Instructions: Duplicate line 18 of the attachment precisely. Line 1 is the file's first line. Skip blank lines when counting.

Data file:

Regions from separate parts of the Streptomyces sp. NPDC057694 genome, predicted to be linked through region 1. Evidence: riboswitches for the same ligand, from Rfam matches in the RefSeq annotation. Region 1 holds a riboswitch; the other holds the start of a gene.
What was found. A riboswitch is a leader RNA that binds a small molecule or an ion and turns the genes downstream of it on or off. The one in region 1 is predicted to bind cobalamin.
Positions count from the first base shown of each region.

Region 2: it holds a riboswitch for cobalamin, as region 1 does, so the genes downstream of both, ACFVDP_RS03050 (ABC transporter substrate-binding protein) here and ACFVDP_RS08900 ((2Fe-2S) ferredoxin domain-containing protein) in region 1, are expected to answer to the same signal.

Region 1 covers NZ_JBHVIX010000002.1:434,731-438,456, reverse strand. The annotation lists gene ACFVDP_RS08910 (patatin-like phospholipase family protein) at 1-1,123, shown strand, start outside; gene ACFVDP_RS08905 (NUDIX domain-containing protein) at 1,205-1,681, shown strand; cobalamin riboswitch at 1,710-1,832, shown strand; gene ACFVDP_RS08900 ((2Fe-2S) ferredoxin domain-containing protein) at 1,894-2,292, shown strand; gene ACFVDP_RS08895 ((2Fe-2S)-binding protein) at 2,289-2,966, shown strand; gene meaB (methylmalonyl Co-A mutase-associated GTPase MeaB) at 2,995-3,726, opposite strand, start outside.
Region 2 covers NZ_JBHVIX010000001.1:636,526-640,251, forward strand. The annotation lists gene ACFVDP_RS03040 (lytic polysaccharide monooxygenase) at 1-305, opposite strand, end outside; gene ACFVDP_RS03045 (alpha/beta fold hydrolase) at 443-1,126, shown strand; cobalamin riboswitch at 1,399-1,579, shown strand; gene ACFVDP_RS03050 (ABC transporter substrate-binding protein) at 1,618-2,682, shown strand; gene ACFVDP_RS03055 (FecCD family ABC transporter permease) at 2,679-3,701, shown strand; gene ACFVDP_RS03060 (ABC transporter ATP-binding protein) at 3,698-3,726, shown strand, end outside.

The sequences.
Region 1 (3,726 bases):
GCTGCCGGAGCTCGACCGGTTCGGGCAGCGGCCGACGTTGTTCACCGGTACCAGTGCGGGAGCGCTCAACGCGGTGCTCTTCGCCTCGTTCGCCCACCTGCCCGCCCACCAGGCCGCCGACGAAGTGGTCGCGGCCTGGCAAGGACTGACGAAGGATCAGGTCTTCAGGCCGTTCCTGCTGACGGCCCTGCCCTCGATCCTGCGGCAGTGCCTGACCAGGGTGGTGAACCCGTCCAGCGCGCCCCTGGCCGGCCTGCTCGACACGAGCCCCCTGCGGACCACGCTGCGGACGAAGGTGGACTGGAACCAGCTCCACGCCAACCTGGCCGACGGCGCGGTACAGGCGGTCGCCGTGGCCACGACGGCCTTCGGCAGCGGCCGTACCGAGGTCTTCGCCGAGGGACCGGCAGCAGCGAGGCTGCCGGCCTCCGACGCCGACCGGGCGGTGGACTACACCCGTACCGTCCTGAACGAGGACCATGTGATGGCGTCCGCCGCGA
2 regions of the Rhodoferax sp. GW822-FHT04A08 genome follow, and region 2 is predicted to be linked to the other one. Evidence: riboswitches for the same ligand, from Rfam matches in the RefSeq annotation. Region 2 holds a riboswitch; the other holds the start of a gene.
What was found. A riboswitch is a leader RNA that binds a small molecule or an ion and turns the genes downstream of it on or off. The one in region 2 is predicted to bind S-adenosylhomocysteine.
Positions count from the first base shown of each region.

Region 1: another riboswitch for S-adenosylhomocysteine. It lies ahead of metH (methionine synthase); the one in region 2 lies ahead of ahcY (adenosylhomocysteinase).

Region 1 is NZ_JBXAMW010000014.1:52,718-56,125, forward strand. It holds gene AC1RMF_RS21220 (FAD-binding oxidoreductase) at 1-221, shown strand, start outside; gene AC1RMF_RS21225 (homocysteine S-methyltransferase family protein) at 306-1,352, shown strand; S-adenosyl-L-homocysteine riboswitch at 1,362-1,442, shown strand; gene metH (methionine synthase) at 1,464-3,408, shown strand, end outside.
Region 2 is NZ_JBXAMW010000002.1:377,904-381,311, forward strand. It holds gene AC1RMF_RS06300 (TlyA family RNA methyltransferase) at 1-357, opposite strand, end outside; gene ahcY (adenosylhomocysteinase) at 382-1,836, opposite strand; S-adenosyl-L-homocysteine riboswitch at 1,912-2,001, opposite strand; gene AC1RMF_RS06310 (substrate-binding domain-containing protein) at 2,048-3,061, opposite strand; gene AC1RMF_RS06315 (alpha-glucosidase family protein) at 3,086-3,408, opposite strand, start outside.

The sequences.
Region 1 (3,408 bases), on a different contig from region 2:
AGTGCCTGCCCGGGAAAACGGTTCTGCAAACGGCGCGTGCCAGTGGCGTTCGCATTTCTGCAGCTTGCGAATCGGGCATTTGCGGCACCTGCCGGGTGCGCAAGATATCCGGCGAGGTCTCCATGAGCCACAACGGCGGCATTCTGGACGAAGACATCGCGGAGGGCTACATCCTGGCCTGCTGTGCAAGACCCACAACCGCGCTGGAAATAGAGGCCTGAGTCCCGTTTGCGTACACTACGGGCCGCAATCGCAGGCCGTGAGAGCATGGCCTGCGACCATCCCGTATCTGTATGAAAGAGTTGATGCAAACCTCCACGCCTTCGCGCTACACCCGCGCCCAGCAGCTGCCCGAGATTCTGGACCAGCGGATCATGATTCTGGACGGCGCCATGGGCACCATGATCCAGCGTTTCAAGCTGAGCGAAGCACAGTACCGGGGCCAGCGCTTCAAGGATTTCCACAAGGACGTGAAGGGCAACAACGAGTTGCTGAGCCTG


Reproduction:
AGTGCCTGCCCGGGAAAACGGTTCTGCAAACGGCGCGTGCCAGTGGCGTTCGCATTTCTGCAGCTTGCGAATCGGGCATTTGCGGCACCTGCCGGGTGCGCAAGATATCCGGCGAGGTCTCCATGAGCCACAACGGCGGCATTCTGGACGAAGACATCGCGGAGGGCTACATCCTGGCCTGCTGTGCAAGACCCACAACCGCGCTGGAAATAGAGGCCTGAGTCCCGTTTGCGTACACTACGGGCCGCAATCGCAGGCCGTGAGAGCATGGCCTGCGACCATCCCGTATCTGTATGAAAGAGTTGATGCAAACCTCCACGCCTTCGCGCTACACCCGCGCCCAGCAGCTGCCCGAGATTCTGGACCAGCGGATCATGATTCTGGACGGCGCCATGGGCACCATGATCCAGCGTTTCAAGCTGAGCGAAGCACAGTACCGGGGCCAGCGCTTCAAGGATTTCCACAAGGACGTGAAGGGCAACAACGAGTTGCTGAGCCTG